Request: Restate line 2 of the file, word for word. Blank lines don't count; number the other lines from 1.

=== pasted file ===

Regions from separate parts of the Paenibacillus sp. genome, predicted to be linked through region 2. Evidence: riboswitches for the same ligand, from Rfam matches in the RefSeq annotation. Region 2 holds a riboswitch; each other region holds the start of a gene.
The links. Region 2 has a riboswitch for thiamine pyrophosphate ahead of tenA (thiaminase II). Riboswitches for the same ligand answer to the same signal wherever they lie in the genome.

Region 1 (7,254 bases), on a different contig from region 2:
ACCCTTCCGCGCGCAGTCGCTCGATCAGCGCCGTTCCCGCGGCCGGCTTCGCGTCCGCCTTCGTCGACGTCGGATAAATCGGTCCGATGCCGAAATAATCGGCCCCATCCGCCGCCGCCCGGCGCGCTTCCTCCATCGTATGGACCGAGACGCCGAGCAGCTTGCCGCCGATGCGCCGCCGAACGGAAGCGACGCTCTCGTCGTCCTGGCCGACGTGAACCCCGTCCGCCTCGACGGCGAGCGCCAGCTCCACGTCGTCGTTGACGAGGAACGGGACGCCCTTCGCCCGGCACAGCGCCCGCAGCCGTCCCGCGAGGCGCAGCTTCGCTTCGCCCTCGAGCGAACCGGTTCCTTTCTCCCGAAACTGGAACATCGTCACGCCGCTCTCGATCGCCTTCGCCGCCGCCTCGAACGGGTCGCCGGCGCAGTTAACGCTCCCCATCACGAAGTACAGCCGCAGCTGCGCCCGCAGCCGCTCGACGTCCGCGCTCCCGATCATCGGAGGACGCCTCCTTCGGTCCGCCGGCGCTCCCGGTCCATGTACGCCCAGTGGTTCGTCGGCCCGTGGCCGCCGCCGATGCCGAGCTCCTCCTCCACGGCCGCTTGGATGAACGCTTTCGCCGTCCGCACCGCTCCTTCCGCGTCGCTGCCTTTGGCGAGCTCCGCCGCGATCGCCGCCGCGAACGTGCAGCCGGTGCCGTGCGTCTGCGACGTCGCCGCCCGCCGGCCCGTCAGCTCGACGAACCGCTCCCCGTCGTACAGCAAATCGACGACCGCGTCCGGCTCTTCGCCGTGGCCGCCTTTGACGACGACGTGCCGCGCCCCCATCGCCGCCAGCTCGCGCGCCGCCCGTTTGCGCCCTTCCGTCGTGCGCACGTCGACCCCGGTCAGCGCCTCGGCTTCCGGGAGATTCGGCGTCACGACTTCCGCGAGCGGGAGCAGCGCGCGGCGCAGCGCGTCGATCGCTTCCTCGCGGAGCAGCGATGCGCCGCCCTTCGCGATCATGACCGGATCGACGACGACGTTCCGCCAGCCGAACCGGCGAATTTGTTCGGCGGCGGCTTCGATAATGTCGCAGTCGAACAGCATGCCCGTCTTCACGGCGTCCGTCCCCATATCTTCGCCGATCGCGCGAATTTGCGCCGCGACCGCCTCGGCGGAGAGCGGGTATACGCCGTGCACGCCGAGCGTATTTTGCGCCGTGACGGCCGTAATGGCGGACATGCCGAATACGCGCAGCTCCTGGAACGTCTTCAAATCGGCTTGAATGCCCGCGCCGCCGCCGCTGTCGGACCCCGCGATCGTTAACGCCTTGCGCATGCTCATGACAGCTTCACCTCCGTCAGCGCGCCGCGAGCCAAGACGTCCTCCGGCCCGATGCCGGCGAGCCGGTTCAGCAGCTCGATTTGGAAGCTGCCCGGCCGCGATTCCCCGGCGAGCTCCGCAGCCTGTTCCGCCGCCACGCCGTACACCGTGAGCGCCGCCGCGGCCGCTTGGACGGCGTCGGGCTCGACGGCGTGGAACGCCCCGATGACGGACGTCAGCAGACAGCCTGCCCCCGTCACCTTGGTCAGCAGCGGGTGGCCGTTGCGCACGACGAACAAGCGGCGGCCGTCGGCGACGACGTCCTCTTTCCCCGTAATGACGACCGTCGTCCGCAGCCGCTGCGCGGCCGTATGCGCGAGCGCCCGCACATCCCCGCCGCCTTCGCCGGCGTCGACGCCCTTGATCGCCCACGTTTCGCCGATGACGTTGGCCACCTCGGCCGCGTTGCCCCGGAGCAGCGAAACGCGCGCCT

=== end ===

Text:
The links. Region 2 has a riboswitch for thiamine pyrophosphate ahead of tenA (thiaminase II). Riboswitches for the same ligand answer to the same signal wherever they lie in the genome.